Smartphones are becoming more accessible for individuals who
do not want to sign multi-year mobile service contracts. As a
result, carriers relying on postpaid phone service contract
growth are feeling the pinch on their bottom lines. Will these
carriers resort to innovative service bundles to unlock consumer
value, or is the industry looking at a round of consolidation
sometime in the near future?
Consumers can choose from two primary types of phone service
plans: prepaid and postpaid. In prepaid plans, users pay for
minutes and data as needed. One example of a prepaid service
provider is TracFone Wireless. A postpaid plan is a contract that
users typically sign for a commitment period of one to two years.
These users pay for a set number of minutes and data on top of
the cost of a phone. Sprint (NYSE:
) is one example of a postpaid service provider.
Postpaid plans are popular largely because they often offer
users higher quality phones than prepaid plans. However, Apple's
) iPhone has recently become available across several prepaid
Leap Wireless' (NASDAQ:
) Cricket and Sprint's (NYSE:
) Virgin Mobile might only be the first of many no-contract
iPhone deals coming soon. In a sign of the difficult economic
environment, lower-income consumers are not the only customers
gravitating towards far cheaper, no-contract options.
show tempering growth of postpaid subscribers. That growth was
just one percent for 2012's first quarter, according to Chetan
Sharma, a mobile industry analyst. That compares to a growth of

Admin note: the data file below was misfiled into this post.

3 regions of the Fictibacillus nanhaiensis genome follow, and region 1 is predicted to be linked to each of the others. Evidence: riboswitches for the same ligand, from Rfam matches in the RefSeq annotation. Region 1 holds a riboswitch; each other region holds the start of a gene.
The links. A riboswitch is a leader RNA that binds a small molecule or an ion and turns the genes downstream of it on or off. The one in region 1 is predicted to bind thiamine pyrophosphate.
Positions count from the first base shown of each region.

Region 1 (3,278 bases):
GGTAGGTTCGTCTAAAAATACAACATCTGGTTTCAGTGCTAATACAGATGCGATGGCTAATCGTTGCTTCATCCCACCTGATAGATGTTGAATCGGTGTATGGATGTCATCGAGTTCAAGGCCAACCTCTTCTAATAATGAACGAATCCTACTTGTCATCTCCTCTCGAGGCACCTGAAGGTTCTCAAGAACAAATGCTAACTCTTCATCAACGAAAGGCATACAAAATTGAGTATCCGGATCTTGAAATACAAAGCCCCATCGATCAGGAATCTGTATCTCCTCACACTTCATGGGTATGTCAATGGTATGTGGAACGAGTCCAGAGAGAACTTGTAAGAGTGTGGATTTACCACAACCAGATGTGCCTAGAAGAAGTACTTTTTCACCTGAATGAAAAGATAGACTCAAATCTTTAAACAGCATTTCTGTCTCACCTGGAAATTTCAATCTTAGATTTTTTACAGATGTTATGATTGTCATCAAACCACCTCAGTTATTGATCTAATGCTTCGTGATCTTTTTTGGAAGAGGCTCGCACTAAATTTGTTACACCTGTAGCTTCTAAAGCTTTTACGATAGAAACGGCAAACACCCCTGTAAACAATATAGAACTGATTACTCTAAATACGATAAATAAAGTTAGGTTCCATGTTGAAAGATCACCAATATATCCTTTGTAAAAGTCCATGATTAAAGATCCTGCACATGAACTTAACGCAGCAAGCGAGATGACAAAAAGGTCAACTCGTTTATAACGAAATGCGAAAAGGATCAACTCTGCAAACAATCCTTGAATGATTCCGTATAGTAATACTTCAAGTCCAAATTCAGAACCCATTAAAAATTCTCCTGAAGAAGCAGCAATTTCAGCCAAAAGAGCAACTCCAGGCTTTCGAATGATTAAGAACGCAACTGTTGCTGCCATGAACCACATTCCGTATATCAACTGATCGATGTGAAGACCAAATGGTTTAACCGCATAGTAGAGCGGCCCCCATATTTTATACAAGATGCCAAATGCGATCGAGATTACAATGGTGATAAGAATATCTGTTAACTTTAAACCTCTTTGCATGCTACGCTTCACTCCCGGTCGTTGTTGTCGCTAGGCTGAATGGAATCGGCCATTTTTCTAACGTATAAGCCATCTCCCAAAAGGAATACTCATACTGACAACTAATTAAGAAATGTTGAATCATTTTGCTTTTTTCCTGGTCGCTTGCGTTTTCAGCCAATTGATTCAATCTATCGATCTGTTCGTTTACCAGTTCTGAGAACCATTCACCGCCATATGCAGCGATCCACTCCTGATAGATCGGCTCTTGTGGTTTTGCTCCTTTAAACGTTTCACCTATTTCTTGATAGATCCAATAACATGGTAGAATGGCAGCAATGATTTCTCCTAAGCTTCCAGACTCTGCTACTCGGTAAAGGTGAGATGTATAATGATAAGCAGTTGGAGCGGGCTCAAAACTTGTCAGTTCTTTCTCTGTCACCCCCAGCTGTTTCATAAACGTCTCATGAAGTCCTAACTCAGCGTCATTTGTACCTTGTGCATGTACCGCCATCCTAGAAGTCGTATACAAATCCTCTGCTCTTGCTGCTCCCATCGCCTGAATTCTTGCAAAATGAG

around 15 percent for prepaid subscribers over the same
As data becomes more available for prepaid phone service plan
users, traditional postpaid mobile players such as Verizon
) and AT&T (NYSE:
a feature prepaid providers have not yet tapped: shared data
plans. Verizon Wireless is expected to have its "Share
Everything" family plan by the end of June. This plan allows
subscribers to share data with as many as 10 devices to the
AT&T may also be considering adding new data plan options.
The company's CEO, Randall Stephenson,
that the carrier might offer data-only plans within two years.
Further out, Stephenson and other industry insiders see postpaid
plans becoming part of larger bundling in the mold of cable,
internet and home phone services.
In order to cope with harsher prepaid competition, large
mobile players might simply consider acquiring high-growth
In a note, Sharma said, "The AT&T-T-Mobile merger might
not have gone through but that doesn't stop industry to play the
M&A speculation parlor game. Except for a few impossible
scenarios, all sorts of deals are being contemplated. The market
economics is clearly crying out for more consolidations."
To this end, large players like Verizon or Sprint Nextel might
consider acquiring a company like T-Mobile USA to gain exposure
to the prepaid phone service market . Small-cap regional players
such as Leap Wireless might be even more immediate candidates for
Friday, the Vanguard Telecommunication Services ETF (NYSE:
) traded around 0.4 percent higher for the session.
(c) 2012 Benzinga.com. Benzinga does not provide investment
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